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People from both sides of the aisle hoping to land position following announced retirement

CENTRAL OREGONIAN - Greg WaldenFor the first time in two decades, Greg Walden's name will not appear on the primary or general election ballots for representative of Oregon's Second Congressional District.

The longtime congressman has opted to retire, and following his announcement, several candidates from both sides of the aisle of thrown their hat into the ring to succeed him.

So far, the Democratic candidates include Isabella Tibbetts of Talent, Raz Mason of The Dalles and John Holm of Medford. Republican candidates include Mark Roberts of White City and Cliff Bentz, an Ontario resident and senator in Oregon's 30th Senate District. Bend doctor and 2018 Republican gubernatorial candidate Knute Buehler has publicly stated he is considering running for the position as well, but he has not yet filed.

The Democratic candidates come from varying professions and levels of political experience. Holm has served as a Democratic strategist for the past 15 years, according to the campaign information, which Holm said has given "a keen insight into how things get done in Washington, and how politicians on both sides of the aisle could do a better job."

The four pillars of Holm's platform are jobs, education, health care and honoring veterans.

According to her bio with Sustain U.S., Tibbetts grew up in Ecuador and has worked with organizations including Southern Oregon Climate Action Now, Women's Earth and Climate Action Network, Green-Valley Samaritans, Rogue Climate and Honor the Earth.

In a recent media report in Jackson County announcing her candidacy, she said she has never felt represented in Congress.

"Not once did I feel that our congressman was leading our district where it needed to go," she said. "Not once did I see passion for improving the lives of every Oregonian. Not once did I see the respect for diversity we need if we are going to move forward as a district, a state and a nation. I want to change all that."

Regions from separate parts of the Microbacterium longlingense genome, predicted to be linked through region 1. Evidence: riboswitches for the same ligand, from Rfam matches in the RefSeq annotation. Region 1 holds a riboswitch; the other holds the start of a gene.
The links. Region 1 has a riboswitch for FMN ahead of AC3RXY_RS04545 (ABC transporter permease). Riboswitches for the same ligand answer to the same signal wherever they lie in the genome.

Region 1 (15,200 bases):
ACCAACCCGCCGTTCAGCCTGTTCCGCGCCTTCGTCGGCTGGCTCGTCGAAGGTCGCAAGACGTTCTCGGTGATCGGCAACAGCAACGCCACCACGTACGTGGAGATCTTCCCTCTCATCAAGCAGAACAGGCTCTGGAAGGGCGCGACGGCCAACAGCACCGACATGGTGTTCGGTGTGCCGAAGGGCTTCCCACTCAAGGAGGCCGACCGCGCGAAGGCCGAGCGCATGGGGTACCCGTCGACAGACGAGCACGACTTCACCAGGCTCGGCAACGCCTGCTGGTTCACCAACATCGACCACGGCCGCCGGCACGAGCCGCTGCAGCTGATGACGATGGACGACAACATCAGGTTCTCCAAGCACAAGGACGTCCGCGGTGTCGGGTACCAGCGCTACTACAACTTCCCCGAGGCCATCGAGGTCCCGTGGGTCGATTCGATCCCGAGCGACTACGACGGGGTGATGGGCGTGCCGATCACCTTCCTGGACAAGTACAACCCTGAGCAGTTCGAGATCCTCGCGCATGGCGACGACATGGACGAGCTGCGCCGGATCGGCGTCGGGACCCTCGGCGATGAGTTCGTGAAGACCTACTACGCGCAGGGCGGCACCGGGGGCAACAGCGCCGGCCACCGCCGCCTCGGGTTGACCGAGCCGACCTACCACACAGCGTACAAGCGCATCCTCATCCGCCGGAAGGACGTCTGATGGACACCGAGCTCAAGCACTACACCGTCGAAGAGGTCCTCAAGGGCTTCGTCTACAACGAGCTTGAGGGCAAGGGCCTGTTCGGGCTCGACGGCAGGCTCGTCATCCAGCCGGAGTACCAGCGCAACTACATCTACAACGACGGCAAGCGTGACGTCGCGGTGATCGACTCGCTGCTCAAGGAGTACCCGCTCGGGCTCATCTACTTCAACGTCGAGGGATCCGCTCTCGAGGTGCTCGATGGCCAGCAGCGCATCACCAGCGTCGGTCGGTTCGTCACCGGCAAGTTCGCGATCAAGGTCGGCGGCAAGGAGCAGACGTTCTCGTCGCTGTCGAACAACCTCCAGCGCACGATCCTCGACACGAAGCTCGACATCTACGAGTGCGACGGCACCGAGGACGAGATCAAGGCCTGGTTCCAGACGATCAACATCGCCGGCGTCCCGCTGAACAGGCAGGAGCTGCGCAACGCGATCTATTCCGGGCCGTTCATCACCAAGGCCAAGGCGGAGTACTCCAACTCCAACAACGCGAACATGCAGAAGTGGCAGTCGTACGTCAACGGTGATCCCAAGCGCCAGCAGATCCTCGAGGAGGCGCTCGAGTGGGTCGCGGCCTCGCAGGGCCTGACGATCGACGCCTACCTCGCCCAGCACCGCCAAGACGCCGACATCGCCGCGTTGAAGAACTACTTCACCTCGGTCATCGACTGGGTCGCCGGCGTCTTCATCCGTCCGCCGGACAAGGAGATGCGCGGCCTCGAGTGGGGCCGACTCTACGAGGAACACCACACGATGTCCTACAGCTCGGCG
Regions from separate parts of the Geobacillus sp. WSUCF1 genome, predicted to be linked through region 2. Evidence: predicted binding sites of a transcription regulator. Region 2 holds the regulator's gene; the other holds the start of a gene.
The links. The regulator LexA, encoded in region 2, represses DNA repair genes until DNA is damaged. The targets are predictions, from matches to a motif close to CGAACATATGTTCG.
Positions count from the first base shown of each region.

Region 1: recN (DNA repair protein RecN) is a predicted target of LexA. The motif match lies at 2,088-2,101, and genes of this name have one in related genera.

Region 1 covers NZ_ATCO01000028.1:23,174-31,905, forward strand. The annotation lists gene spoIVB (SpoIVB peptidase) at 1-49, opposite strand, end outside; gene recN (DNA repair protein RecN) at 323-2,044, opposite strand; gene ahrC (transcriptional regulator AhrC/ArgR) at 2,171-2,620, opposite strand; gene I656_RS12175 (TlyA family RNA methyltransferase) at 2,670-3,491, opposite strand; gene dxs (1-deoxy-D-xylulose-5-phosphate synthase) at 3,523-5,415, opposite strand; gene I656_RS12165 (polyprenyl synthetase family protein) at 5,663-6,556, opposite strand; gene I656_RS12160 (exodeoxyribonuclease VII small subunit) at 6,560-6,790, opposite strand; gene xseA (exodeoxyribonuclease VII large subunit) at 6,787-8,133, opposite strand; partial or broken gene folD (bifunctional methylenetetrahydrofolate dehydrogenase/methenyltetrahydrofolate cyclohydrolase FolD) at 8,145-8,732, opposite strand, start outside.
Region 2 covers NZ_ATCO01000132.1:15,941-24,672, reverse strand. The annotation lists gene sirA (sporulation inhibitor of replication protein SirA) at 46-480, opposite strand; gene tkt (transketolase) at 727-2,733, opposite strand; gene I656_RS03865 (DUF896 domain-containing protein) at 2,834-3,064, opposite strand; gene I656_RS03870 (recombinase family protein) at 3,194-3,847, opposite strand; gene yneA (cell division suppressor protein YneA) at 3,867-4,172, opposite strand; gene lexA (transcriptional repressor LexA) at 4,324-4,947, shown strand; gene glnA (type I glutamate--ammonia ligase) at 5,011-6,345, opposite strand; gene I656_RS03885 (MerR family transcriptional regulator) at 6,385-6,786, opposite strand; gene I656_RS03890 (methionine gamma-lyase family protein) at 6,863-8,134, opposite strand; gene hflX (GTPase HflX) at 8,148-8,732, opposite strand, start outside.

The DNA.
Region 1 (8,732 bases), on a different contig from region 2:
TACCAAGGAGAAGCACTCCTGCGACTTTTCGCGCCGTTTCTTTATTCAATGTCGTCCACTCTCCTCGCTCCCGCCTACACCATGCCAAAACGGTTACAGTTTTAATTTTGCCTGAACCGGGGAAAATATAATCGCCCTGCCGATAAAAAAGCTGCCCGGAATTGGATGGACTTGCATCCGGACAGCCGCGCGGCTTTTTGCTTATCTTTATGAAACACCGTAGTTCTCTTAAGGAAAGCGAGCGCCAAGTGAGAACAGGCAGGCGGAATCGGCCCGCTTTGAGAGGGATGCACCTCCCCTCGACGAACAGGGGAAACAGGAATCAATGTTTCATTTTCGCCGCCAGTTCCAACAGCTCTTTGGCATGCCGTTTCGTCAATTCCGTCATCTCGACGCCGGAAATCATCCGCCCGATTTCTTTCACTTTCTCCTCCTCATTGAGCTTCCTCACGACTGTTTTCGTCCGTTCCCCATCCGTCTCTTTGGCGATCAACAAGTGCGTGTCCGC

Mason lived in Hermiston during her childhood and has worked as a teacher in The Dalles and Hood River. According to her campaign website, she holds a master's degree from Harvard and has worked in domestic violence shelters and with the military.

Her campaign focuses include "courageous climate action, comprehensive health care, creating a sustainable economy and leading through trauma-informed politics."

Roberts was an Independent Party nominee in 2018 for the position he is now seeking as a Republican candidate. Roberts is currently an online retailer, according to his filing information, and has worked as a small and medium-sized business owner, truck executive and safety compliance officer.

Bentz is a rural legislator with a ranching and farming background. He was first appointed to the Oregon Legislative Assembly in 2008 and currently serves Senate District 30, which encompasses Jefferson, Baker, Grant, Harney, Malheur, Wheeler, and parts of Clackamas, Deschutes, Lake, Marion, and Wasco counties. Previously, he served in the House of Representatives representing Oregon House District 60.

"I have spent 12 years in the Oregon Legislature helping protect and defend those Oregonians who elected me to serve, first to the Oregon House and now in the Oregon Senate." he said. "I believe that the experience I have gained arguing and negotiating with urban Oregon legislators over agricultural practices, forest management, transportation, water use, energy, tax, climate, and medical care could be put to good use in Congress."

Currently, a senior partner in the law firm of Yturri, Rose LLP, Bentz specializes in business reorganizations, real estate transactions and water law. He also currently serves on the Finance and Revenue, Joint Transportation, Environment and Natural Resources, and Judiciary committees in the Oregon Senate.

The deadline to file as a candidate for the 2020 election is March 12.


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